Composite Honeycomb Sandwich Repairs – Fasteners Used with Composite Laminates

in Advanced Composite Materials

Fasteners Used with Composite Laminates

Many companies make specialty fasteners for composite structures and several types of fasteners are commonly used: threaded fasteners, lock bolts, blind bolts, blind rivets, and specialty fasteners for soft structures, such as honeycomb panels. The main differences between fasteners for metal and composite structures are the materials and the footprint diameter of nuts and collars.


Corrosion Precautions

Neither fiberglass nor Kevlar® fiber reinforced composites cause corrosion problems when used with most fastener materials. Composites reinforced with carbon fibers, however, are quite cathodic when used with materials, such as aluminum or cadmium, the latter of which is a common plating used on fasteners for corrosion protection.

Fastener Materials

Titanium alloy Ti-6Al-4V is the most common alloy for fasteners used with carbon fiber reinforced composite structures. Austenitic stainless steels, superalloys (e.g., A286), multiphase alloys (e.g., MP35N or MP159), and nickel alloys (e.g., alloy 718) also appear to be very compatible with carbon fiber composites.

Figure 7-76. ASP fastener system.

Figure 7-76. ASP fastener system.

Fastener System for Sandwich Honeycomb Structures (SPS Technologies Comp Tite)

The adjustable sustain preload (ASP) fastening system provides a simplified method of fastening composite, soft core, metallic or other materials, which are sensitive to fastener clamp-up or installation force conditions. Clamping force can be infinitely adjustable within maximum recommended torque limits and no further load is applied during installation of the lock collar. The fastener is available in two types. The Asp® has full shank and the 2Asp® has a pilot type shank. [Figures 7-76 and 7-77]

Figure 7-77. ASP fastener system installation sequence.

Figure 7-77. ASP fastener system installation sequence. [click image to enlarge]

Hi-Lok® and Huck-Spin® Lockbolt Fasteners

Most composite primary structures for the aircraft industry are fastened with Hi-Loks® (Hi-Shear Corp.) or Huck- Spin® lockbolts for permanent installations. The Hi-Lok® is a threaded fastener that incorporates a hex key in the threaded end to react to the torque applied to the collar during installation. The collar includes a frangible portion that separates at a predetermined torque value. [Figure 7-78]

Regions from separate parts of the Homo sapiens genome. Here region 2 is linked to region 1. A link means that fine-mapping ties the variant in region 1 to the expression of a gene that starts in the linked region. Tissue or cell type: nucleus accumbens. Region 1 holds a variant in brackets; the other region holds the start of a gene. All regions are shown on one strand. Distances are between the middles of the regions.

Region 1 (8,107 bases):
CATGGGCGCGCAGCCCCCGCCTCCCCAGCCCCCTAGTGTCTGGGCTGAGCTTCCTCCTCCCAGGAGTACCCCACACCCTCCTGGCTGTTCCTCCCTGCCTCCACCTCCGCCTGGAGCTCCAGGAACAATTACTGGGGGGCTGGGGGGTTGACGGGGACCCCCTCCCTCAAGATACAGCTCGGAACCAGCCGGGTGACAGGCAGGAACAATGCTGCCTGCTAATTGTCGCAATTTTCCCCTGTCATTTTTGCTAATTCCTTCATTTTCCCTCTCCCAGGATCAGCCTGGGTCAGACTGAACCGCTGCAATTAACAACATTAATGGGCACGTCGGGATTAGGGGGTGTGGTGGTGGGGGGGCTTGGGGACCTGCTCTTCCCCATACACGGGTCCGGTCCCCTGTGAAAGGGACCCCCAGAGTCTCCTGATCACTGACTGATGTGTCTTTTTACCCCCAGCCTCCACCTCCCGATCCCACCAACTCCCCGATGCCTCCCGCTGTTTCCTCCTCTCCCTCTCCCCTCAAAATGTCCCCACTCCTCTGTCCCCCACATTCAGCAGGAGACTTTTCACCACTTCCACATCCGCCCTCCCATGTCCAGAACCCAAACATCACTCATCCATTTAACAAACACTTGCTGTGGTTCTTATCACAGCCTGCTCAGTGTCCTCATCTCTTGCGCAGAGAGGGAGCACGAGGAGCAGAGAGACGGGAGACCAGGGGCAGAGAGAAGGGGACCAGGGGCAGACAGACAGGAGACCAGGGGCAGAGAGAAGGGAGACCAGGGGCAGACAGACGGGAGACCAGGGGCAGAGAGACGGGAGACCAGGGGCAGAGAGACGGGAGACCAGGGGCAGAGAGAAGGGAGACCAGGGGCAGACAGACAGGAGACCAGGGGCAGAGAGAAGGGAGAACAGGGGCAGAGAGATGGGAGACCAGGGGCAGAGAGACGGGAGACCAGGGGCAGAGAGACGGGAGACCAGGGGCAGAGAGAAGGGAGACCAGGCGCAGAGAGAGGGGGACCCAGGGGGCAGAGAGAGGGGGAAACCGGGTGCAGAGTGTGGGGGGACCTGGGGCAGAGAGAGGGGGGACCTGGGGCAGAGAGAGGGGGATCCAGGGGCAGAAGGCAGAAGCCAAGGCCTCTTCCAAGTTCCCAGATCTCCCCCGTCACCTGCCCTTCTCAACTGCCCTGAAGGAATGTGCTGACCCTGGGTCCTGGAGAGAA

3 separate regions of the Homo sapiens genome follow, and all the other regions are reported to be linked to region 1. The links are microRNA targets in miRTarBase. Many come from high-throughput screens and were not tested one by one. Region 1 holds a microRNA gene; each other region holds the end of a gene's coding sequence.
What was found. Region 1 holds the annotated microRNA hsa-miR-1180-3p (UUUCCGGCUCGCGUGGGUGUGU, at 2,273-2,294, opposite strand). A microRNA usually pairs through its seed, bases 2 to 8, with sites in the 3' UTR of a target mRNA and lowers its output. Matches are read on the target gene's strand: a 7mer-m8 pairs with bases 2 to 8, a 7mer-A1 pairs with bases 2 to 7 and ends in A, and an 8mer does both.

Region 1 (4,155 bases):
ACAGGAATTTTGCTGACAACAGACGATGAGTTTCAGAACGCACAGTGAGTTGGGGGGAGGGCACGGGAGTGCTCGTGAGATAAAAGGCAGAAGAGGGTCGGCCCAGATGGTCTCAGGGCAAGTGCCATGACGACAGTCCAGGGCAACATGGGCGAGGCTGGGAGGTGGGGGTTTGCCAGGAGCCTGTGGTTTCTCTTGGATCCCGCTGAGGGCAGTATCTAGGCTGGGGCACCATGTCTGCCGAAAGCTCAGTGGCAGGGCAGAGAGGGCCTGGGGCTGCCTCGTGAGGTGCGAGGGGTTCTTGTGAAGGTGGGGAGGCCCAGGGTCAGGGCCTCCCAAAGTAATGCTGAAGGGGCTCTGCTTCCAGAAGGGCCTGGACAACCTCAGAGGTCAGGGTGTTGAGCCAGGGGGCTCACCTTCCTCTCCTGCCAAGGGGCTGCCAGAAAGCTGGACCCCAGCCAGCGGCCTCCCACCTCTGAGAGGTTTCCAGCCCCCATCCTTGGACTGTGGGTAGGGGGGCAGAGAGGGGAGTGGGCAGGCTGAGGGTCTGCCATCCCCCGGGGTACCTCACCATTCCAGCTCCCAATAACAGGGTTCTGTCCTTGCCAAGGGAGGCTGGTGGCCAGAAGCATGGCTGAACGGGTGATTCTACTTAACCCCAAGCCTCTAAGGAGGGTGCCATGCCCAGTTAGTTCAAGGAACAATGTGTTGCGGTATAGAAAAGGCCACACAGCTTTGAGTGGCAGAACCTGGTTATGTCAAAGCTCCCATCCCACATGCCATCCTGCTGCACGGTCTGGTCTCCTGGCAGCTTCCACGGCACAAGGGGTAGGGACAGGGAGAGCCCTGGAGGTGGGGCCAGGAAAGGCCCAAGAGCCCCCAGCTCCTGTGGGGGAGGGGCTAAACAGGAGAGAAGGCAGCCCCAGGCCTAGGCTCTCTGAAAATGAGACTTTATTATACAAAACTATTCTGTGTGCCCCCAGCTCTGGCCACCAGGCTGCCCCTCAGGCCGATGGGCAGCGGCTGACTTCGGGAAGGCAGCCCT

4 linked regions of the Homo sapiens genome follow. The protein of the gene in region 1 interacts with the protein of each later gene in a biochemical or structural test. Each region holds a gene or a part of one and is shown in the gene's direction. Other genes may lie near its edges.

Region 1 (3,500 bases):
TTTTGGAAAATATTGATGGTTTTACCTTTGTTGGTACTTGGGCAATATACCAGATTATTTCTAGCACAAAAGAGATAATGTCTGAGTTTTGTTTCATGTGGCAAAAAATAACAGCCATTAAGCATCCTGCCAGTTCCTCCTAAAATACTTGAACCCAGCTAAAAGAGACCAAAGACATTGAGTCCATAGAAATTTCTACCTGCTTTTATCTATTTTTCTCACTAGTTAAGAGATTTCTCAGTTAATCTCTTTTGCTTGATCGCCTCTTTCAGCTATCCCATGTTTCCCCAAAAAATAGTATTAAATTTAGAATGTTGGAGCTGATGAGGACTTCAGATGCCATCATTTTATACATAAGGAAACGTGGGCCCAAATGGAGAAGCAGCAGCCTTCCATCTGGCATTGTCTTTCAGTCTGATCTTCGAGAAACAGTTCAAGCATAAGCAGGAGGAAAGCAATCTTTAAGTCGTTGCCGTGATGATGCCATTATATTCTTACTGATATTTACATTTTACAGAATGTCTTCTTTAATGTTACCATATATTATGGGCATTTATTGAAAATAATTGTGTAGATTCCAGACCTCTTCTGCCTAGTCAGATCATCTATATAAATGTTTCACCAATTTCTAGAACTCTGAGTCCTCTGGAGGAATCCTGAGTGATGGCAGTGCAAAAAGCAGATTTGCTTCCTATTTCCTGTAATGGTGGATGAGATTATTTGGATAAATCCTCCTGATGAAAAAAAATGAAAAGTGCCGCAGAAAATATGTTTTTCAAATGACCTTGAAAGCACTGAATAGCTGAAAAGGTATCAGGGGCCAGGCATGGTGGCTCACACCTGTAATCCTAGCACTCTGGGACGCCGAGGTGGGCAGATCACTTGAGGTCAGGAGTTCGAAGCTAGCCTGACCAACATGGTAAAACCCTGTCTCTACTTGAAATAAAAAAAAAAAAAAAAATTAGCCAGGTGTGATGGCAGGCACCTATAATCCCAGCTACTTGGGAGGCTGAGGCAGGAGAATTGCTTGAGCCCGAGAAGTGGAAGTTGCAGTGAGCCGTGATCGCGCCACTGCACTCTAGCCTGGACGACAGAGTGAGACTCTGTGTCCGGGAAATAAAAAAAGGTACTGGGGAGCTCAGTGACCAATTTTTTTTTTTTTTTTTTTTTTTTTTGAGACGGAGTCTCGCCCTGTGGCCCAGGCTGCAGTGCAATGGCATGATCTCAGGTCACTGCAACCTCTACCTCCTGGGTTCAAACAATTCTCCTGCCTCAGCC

Figure 7-78. Hi-Lok® installation.

Figure 7-78. Hi-Lok® installation.

The Lockbolt incorporates a collar that is swaged into annular grooves. It comes in two types: pull and stump. The pulltype is the most common, where a frangible pintail is used to react the axial load during the swaging of the collar. When the swaging load reaches a predetermined limit, the pintail breaks away at the breakneck groove. The installation of the Hi-Lok® and the pull-type Huck-Spin® lockbolt can be performed by one technician from one side of the structure. The stump-type Lockbolt, on the other hand, requires support on the head side of the fastener to react the swage operation. This method is usually reserved for automated assembly of detail structure in which access is not a problem.

Figure 7-79. Huck-Spin® lockbolt.

Figure 7-79. Huck-Spin® lockbolt.

The specific differences in these fasteners for composite structure in contrast to metal structure are small. For the Hi-Lok®, material compatibility is the only issue; aluminum collars are not recommended. Standard collars of A286, 303 stainless steel, and titanium alloy are normally used. The Huck-Spin® lockbolt requires a hat-shaped collar that incorporates a flange to spread the high bearing loads during installation. The Lockbolt pin designed for use in composite structure has six annular grooves as opposed to five for metal structure. [Figures 7-79 and 7-80]

Figure 7-80. Huck-Spin® installation sequence.

Figure 7-80. Huck-Spin® installation sequence. [click image to enlarge]

Eddie-Bolt® Fasteners